The People’s Pledge backed by Kennedy and Liss-Riordan would penalize Markey for independent expenditures made by the many environmental groups supporting him, including Environment Massachusetts, which announced a $5 million independent expenditure campaign in September to support the senator’s re-election.

Kennedy himself has had outside committee contributions to his campaign, including from the General Electric Company Political Action Committee ($3,000 in August) and Comcast Corporation & NBC Universal PAC ($2,500, also in August), among many others. From January through September, Kennedy lists a total of over $241,000 in “other committee contributions.” Markey dwarfed that amount, with more than $529,000 in “other committee contributions. Liss-Riordan had $6,500.

Comparing Markey’s version of the People’s Pledge to the original 2012 People’s Pledge by Warren and Brown isn’t quite fair, according to John Walsh, senior campaign director for the senator. Citing election interference of outside groups and countries under President Donald Trump, he thinks makes for a different playing field.

Walsh pointed out that labor unions have endorsed all three candidates. “If they want to spend money advocating to members and to the people at large that Joe or Shannon are great, we’re not interested in limiting that,” he said.

Meet the Author

Sarah Betancourt

Reporter, CommonWealth magazine

About Sarah Betancourt

Sarah Betancourt is a bilingual journalist reporting across New England. Prior to joining Commonwealth, Sarah was a reporter for The Associated Press in Boston, and a correspondent with The Boston Globe and The Guardian. She has written about immigration, social justice, and health policy for outlets like NBC, The Boston Institute for Nonprofit Journalism, and the New York Law Journal. Sarah has reported stories such as a national look at teacher shortages, how databases are used by police departments to procure information on immigrants, and uncovered the spread of an infectious disease in children at a family detention center. She has covered the State House, local and national politics, crime and general assignment.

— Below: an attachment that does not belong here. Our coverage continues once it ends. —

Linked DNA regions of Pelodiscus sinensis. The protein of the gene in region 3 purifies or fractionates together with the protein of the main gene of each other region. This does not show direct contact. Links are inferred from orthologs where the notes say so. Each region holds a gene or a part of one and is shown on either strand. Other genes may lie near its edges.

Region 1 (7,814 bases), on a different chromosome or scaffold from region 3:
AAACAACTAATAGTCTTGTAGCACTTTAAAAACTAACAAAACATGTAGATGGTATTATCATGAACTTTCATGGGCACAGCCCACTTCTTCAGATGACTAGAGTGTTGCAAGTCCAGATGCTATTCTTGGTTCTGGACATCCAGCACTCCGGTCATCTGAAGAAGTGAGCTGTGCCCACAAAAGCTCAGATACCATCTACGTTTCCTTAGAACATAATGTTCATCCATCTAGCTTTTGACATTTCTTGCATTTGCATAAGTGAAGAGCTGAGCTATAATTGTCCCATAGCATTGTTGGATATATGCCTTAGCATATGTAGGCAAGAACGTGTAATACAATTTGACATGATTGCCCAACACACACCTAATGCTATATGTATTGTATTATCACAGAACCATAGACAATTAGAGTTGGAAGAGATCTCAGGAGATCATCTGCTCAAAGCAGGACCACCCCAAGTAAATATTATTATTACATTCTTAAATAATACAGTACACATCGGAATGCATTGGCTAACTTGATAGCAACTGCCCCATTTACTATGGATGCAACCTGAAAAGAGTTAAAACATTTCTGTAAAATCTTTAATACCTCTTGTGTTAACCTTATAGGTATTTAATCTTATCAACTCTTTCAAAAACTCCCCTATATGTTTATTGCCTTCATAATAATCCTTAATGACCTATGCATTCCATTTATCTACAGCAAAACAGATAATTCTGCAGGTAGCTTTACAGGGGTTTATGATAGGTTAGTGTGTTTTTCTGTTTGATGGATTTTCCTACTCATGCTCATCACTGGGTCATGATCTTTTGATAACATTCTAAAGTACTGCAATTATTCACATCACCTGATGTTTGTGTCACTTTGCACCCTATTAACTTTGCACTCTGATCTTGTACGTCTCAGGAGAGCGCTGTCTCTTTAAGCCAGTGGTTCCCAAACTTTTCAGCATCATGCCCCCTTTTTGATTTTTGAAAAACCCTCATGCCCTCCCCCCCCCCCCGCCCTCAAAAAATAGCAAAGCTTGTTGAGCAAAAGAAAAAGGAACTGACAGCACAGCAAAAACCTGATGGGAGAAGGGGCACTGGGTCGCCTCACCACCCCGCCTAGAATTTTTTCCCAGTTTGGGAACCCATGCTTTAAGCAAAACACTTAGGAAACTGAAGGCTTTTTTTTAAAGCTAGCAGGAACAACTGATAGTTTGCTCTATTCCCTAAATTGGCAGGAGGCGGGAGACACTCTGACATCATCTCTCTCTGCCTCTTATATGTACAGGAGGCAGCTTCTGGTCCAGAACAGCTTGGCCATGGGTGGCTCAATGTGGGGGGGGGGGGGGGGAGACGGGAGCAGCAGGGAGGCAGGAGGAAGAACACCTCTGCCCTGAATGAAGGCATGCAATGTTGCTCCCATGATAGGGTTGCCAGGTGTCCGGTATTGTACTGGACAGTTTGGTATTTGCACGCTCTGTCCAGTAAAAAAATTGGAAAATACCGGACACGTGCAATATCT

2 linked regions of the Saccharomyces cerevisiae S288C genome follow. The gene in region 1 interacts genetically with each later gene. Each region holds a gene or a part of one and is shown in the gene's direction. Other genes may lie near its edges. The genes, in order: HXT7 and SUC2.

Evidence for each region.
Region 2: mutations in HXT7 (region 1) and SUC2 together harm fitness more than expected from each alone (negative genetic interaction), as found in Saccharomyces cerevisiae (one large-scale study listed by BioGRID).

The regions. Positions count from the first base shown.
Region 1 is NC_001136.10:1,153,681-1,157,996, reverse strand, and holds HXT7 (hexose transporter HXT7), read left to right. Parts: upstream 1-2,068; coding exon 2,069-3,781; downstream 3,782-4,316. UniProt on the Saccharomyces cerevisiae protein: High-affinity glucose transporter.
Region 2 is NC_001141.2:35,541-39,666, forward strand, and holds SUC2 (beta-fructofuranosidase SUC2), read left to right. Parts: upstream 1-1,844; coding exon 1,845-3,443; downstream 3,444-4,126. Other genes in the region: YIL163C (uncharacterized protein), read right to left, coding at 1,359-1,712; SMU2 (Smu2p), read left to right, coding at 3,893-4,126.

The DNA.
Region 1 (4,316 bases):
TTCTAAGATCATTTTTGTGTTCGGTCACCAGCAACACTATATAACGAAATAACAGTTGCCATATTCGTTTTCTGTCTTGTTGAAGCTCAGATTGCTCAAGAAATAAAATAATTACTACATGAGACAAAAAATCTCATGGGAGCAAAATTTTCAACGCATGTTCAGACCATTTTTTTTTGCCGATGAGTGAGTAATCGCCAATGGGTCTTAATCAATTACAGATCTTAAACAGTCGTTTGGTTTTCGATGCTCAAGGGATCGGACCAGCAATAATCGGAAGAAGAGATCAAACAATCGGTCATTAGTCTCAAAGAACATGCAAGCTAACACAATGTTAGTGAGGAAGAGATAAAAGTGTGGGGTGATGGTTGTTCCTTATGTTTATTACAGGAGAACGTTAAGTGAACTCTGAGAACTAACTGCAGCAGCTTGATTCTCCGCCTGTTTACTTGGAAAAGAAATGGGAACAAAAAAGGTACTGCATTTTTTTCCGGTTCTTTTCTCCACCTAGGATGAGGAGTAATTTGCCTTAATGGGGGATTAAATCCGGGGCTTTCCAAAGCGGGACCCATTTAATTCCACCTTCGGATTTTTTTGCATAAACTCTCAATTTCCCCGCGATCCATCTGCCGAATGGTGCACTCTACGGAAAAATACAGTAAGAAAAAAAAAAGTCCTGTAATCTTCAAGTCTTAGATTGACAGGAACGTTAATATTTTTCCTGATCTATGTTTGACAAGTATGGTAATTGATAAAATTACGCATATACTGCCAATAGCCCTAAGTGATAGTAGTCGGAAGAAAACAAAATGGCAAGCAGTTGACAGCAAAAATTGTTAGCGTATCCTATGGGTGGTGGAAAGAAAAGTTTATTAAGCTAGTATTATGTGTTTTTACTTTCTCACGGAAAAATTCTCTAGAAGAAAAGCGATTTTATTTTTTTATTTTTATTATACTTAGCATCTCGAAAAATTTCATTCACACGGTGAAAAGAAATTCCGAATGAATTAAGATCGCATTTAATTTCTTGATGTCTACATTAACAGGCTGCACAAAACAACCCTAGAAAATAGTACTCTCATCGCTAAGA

Sarah received a 2018 Investigative Reporters and Editors Award for her role in the ProPublica/NPR story, “They Got Hurt at Work and Then They Got Deported,” which explored how Florida employers and insurance companies were getting out of paying workers compensation benefits by using a state law to ensure injured undocumented workers were arrested or deported. Sarah attended Emerson College for a Bachelor’s Degree in Political Communication, and Columbia University for a fellowship and Master’s degree with the Stabile Center for Investigative Journalism.

About Sarah Betancourt

Sarah Betancourt is a bilingual journalist reporting across New England. Prior to joining Commonwealth, Sarah was a reporter for The Associated Press in Boston, and a correspondent with The Boston Globe and The Guardian. She has written about immigration, social justice, and health policy for outlets like NBC, The Boston Institute for Nonprofit Journalism, and the New York Law Journal. Sarah has reported stories such as a national look at teacher shortages, how databases are used by police departments to procure information on immigrants, and uncovered the spread of an infectious disease in children at a family detention center. She has covered the State House, local and national politics, crime and general assignment.

Sarah received a 2018 Investigative Reporters and Editors Award for her role in the ProPublica/NPR story, “They Got Hurt at Work and Then They Got Deported,” which explored how Florida employers and insurance companies were getting out of paying workers compensation benefits by using a state law to ensure injured undocumented workers were arrested or deported. Sarah attended Emerson College for a Bachelor’s Degree in Political Communication, and Columbia University for a fellowship and Master’s degree with the Stabile Center for Investigative Journalism.

Liss-Riordan has been endorsed by a group of IBEW local unions representing telephone workers. Kennedy is supported by Teamsters Local 25 and the Massachusetts State Council of Machinists. Markey still carries the backing of government service union AFSCME Council 93.

Any People’s Pledge would not take effect until all three candidates sign on, which means a People’s Pledge is unlikely to take effect.